The general and flattering approval which Mr. Ellison expe. rienced had nearly proved fatal to him; as, in consequence of the exertion which it occasioned, the arteries of his arm burst; and it was supposed that they had been bleeding upwards of three hours, before the accident was discovered. The surgeons, from Haslar hospital, with the greatest difficulty, secured them, after they had

A biographical memoir of Lord Hugh Seymour is in the second volume of the Naval CHRONICLE, page 357.

put on the bandages three times, the blood having repeatedly penetrated through them. He was thus so much reduced, as to be under the necessity of confining himself to his chamber, and was not allowed to see any body but his captain.-Captain Waldegrave was by this time presented to his Majesty; and, consequently, had the satisfaction of informing the lieutenant, that his sovereign had condescended, in a most particular manner, to inquire after him; and that, on Captain Waldegrave's saying, that he was recovering fast, and hoped very soon to serve his Majesty again,” the King replied, with evident satisfaction, “ Is it possible !"

The exalted opinion which Captain Waldegrave, and other per. sons of consideration, entertained of Mr. Ellison, will now be fare ther seen, by certain original letters, and extracts from others, which we shall lay before our readers. The first of these is from General Ellison, an old, and much respected officer. DEAR SIR,

St. James's Square, 28th July, “ It was not till yesterday, that your favour from Gosport, though dated the 20th of this month, came to my hands, occasioned, as I imagine, from the post-mark, of its baving travelled first to Newcastle, and from thence transmitted to me here, in London. It is now some days since, that I had the honour of receiving a most polite and obliging letter from your gallant captain, which gave me the first information, of your having had the terrible misfortune of being severely wounded, and having lost your right arm in engaging a French frigate. You may be assured, the very melancholy account gave me great and most sincere concern, which is alleviated with the thoughts of your being, in the opinion of your physician and surgeon, out of danger; a confirmation of which will, believe me, afford me real pleasure. Captain Waldegrave, in his letter to me (a copy of which I have sent to Sir Thomas Clavering) speaks in the highest terms of your conduct and most spirited behaviour during the action, which does himself, as well as you, very great honour. Captain Waldegrave also gives me reason to believe be will exert his interest to serve you; I wish I had any, that could contribute to your promotion, which you have so well merited. But I am not in parliament, and consequently my recommendations can have no weight."

1780.

The subjoined is from an aunt of the lieutenant, to Mrs. Ellison, bis wife:

MY DEAR MRS. ELLISON, « With the most feeling sensibility and real concern, I take up the pen to sympathise with you, on the melancholy news I was yesterday made acquainted with from Mr. Clavering; who, himself, came from Greencroft to Lintsgreen, with the copy of a letter from Captain Waldegrave,

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transcribed, by General Ellison, to Sir Thomas Clavering; informing him of the unhappy accident which had befallen our dear relation, the worthy partner of your heart. My son and self, who were so lately made acquaiuted with our ann able cousin's good nature and merit, felt the shock more sensibly; vet ve hope and trust in the Almighty, that the event which appears to us in so aillictive a light, may in the end, be not su great an evil as we at present see it. If the good lad recovers, though with the loss of a limb,'tis what many brave man like himself has suffered in the horrid rage of war. He must, and will, I doubt not, get preferment; for his captain speaks of him, not only with all the warmth of friendship, but as a spirited, brave, and gallant other; and, to use his own words, in his letter, “ his intention is to exert his interest for that promotion which our friend so truly merits." He likewise adds," he is persuaded that he shali meet the general's assistance, not only from his being a relation, but from that natural impulse which every brave ran feels in assisting those of a similar character with his own." This much, iny dear, of the captain's letter I have transcribed ; knowing it must give you both pleasure to hear our dear cousin's conduct is so hiylily approved."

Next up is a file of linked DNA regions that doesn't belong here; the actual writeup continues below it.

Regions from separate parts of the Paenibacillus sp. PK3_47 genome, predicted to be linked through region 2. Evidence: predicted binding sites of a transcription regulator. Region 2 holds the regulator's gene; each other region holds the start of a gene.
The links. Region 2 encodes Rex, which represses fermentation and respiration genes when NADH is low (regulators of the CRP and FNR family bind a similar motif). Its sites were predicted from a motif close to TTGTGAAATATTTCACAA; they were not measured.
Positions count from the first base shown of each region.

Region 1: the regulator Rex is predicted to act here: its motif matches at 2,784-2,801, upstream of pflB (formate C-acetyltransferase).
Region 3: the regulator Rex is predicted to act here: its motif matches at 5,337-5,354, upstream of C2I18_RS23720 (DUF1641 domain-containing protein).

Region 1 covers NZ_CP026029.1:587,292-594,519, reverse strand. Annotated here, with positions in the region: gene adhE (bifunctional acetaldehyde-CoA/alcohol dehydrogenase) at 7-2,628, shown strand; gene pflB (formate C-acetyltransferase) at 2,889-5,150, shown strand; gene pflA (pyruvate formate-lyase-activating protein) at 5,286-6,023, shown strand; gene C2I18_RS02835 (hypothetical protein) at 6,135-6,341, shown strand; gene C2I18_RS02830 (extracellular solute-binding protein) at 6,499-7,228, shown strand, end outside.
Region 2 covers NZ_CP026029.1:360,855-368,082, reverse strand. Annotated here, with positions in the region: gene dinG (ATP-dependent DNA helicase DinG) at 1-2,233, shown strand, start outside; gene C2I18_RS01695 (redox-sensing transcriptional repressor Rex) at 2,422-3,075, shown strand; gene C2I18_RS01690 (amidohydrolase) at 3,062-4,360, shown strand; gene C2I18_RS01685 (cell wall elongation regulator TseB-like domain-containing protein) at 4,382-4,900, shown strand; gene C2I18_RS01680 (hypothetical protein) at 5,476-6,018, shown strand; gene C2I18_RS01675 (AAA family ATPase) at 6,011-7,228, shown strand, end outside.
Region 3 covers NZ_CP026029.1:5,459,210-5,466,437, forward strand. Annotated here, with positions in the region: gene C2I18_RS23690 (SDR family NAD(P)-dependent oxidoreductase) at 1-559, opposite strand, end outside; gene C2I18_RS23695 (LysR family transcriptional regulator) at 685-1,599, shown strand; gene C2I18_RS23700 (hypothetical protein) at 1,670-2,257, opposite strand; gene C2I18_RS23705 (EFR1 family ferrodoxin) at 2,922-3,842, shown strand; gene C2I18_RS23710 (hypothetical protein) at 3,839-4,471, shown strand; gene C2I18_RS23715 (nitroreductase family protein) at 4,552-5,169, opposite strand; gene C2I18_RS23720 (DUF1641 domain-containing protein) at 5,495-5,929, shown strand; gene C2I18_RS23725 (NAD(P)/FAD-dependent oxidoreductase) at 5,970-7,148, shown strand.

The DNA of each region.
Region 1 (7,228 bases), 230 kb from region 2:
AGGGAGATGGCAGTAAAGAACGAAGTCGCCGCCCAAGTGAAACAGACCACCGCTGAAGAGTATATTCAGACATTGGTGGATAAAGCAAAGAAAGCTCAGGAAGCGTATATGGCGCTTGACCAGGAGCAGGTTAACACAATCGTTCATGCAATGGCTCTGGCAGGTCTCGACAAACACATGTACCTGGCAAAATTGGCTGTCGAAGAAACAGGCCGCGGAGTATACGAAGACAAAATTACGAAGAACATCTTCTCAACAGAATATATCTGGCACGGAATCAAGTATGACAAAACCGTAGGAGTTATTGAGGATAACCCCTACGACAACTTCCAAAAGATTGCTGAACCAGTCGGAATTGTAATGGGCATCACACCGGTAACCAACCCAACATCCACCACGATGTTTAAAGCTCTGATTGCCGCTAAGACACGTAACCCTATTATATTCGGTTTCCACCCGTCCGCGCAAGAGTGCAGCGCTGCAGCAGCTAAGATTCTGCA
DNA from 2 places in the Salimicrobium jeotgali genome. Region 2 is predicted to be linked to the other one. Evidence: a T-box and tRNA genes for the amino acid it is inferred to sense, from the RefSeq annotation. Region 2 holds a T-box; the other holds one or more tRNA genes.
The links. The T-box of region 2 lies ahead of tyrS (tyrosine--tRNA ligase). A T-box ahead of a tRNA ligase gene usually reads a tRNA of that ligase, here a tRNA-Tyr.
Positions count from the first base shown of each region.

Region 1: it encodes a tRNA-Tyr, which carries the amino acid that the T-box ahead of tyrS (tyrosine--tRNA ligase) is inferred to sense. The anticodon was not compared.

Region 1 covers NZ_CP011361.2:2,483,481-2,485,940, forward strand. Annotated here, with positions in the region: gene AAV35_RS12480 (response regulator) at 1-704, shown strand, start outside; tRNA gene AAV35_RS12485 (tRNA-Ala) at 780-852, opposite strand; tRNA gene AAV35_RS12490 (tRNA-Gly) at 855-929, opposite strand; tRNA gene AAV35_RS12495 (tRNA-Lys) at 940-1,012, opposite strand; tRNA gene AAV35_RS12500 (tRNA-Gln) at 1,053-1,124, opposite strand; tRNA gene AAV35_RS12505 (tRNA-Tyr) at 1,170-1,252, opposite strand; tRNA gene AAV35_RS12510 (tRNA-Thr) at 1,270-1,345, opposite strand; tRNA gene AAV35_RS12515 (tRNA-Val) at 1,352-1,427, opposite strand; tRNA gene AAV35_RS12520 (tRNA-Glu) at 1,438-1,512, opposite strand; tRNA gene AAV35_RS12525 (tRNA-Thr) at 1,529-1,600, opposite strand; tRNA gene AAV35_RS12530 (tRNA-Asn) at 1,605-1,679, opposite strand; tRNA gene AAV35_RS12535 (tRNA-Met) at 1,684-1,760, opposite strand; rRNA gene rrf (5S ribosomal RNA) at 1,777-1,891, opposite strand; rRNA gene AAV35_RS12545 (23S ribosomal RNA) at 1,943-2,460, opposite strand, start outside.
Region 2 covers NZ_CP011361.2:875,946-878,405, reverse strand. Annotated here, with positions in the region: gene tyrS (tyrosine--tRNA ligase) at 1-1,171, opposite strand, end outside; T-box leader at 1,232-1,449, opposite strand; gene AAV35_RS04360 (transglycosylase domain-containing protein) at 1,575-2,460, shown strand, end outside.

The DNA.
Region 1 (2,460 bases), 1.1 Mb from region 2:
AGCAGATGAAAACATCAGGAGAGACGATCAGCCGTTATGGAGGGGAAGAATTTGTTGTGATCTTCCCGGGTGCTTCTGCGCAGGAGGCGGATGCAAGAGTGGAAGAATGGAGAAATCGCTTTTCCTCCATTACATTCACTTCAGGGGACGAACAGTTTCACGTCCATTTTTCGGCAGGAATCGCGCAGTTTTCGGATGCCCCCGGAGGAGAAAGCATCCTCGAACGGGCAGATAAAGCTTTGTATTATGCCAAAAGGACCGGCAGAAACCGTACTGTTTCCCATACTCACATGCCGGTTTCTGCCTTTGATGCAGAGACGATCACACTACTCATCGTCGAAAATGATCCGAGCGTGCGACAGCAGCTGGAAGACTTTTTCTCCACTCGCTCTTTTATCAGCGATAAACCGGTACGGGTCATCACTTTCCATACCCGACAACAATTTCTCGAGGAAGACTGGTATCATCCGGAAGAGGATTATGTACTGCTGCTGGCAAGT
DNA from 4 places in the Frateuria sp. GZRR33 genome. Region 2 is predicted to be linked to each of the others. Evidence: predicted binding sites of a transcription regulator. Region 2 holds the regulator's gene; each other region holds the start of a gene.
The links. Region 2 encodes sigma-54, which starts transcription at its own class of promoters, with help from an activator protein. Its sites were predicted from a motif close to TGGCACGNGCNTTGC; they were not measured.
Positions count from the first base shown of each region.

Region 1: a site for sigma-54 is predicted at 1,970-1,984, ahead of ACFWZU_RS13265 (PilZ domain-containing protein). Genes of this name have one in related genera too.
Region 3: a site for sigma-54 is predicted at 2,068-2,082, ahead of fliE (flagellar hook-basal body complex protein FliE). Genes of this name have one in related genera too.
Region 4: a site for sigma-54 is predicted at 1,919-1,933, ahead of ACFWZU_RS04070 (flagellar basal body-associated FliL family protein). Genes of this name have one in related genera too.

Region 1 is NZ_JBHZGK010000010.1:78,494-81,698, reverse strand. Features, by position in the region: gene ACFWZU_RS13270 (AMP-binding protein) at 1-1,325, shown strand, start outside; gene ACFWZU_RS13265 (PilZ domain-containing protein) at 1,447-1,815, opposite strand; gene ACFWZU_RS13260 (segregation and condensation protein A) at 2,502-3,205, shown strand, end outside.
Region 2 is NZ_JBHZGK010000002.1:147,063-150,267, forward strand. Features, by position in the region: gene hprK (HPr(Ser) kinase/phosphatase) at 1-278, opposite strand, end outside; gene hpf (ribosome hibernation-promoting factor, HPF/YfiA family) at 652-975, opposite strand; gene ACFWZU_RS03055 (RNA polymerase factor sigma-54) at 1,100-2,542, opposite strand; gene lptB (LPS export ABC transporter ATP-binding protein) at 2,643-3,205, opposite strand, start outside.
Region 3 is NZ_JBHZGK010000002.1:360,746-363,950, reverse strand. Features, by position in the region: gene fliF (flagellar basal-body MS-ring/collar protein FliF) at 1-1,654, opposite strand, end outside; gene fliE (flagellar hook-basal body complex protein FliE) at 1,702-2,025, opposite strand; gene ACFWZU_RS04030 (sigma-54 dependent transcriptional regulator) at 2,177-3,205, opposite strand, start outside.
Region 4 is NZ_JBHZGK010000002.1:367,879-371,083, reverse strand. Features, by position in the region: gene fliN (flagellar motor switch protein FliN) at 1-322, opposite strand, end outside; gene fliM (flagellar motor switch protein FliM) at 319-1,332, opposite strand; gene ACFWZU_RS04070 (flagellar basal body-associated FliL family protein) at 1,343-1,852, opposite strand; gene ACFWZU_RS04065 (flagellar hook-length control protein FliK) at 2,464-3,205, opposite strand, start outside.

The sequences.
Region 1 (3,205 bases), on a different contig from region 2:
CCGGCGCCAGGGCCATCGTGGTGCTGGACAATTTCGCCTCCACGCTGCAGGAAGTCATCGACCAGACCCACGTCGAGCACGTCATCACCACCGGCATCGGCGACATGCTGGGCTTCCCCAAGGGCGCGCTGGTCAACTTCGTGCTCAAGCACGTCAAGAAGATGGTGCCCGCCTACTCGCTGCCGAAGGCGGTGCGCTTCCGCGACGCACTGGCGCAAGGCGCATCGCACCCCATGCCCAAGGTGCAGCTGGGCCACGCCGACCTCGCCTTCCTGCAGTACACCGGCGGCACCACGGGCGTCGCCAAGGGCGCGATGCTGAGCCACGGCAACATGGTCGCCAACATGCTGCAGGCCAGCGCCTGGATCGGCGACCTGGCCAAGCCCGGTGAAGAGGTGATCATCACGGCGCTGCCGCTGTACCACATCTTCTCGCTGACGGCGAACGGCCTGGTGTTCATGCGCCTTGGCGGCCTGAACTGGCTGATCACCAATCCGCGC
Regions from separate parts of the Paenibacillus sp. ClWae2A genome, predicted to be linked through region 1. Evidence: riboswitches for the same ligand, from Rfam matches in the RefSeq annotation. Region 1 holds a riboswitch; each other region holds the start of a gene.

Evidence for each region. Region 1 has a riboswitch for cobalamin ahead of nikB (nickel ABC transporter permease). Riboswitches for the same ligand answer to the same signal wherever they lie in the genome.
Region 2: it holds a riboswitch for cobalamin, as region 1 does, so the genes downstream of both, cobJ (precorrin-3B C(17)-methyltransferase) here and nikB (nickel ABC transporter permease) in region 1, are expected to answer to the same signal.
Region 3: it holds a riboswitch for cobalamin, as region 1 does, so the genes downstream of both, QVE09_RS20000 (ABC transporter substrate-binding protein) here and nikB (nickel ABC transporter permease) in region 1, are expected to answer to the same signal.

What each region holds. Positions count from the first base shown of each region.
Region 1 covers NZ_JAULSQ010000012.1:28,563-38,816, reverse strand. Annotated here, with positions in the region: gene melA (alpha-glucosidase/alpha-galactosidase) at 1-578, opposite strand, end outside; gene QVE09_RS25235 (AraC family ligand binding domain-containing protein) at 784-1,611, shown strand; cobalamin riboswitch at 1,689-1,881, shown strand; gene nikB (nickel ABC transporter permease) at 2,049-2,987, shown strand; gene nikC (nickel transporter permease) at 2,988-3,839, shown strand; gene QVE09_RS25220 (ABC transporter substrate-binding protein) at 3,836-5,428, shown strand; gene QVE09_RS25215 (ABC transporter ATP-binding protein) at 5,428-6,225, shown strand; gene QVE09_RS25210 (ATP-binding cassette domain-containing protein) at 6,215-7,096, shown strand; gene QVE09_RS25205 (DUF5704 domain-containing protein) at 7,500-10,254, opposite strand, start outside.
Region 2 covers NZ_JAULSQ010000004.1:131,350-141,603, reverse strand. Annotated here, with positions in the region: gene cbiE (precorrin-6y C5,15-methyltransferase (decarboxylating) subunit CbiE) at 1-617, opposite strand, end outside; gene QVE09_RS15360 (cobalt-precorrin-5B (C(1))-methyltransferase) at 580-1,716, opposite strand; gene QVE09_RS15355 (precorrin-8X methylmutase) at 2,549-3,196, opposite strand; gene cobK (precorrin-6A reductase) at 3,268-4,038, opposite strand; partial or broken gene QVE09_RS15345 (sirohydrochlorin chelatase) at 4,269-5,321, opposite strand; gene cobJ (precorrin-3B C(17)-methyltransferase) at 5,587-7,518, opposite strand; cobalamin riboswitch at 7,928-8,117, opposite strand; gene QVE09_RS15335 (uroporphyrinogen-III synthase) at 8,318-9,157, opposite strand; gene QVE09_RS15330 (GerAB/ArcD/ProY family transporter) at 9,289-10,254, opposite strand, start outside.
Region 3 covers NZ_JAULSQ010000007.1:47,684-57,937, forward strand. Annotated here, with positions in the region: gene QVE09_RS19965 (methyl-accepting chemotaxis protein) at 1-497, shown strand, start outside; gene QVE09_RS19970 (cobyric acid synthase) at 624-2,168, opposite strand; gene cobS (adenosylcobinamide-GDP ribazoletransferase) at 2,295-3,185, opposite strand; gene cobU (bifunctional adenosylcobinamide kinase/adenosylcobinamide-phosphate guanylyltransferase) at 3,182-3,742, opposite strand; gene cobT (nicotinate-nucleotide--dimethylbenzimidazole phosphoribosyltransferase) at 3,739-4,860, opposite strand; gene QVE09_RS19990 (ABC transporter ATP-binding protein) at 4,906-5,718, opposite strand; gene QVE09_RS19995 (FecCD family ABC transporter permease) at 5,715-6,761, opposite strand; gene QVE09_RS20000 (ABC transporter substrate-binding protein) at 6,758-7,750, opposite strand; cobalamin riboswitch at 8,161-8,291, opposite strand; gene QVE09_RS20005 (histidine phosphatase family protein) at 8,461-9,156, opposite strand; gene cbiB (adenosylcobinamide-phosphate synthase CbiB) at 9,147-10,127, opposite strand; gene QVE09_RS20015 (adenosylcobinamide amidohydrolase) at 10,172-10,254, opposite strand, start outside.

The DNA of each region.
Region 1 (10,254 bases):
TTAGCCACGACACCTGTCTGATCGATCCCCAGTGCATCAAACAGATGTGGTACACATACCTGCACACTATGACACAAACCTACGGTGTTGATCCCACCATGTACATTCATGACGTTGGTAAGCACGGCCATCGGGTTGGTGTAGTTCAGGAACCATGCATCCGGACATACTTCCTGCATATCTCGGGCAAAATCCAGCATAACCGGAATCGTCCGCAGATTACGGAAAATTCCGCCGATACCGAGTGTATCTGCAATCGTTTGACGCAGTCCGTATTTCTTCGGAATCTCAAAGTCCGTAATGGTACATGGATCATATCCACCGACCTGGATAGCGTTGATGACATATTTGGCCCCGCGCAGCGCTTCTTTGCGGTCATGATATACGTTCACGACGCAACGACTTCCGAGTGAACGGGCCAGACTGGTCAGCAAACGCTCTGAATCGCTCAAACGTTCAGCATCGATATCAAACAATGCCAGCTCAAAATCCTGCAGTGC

The next which we shall present, is a letter from Sir Thomas Clavering, Bart. to Lieutenant Ellison :-SIR,

Axwell Park, July 21, 1786. Your letter by the last post found me at this place, and though I must lament, with the rest of your friends and acquaintances, and wich the public at large, what has personally fallen to your lot in the late gallant action; yet I must congratulate your family and every Englishman, on the noble spirit and good conduct you have given an instance of. Captain Waldegrave, in his letter to General Ellison, has done you justice, and given you much bonour. I bare uo doubt but he has given it in the like simple manner to the lords of the Admiralty; and that from thence will flow the reward due to your merit. If not, the service and the public will be injured. In my own opinion, any private application would be hurtful. I believe you may remember, I presumed to no interest with the Admiralty Board; that any trilling service I was inclined to, was by means of an individual, no longer at the Board; but, if he had been there at this instant of time, I should have been unwilling to have suggested a doubt of the injustice of the Board, respecting the reward due to your merit on this occasion. However, well inclined to add every means in my power to obtain the reward justly due to your merit, I have, by this post, written to government my opinion, and my wish that your seriies may not be overlooked.

“ I am, sir, with the greatest esteein,
" and carnest wish tor your periect recovery,
“ your most obedient, and very humble servant,

“ THOMAS CLAVERING."

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It appears, by the following friendly epistle from Captain Waldegrave, that, notwithstanding the universal approbation

Aat. Chron. Wol. XIX.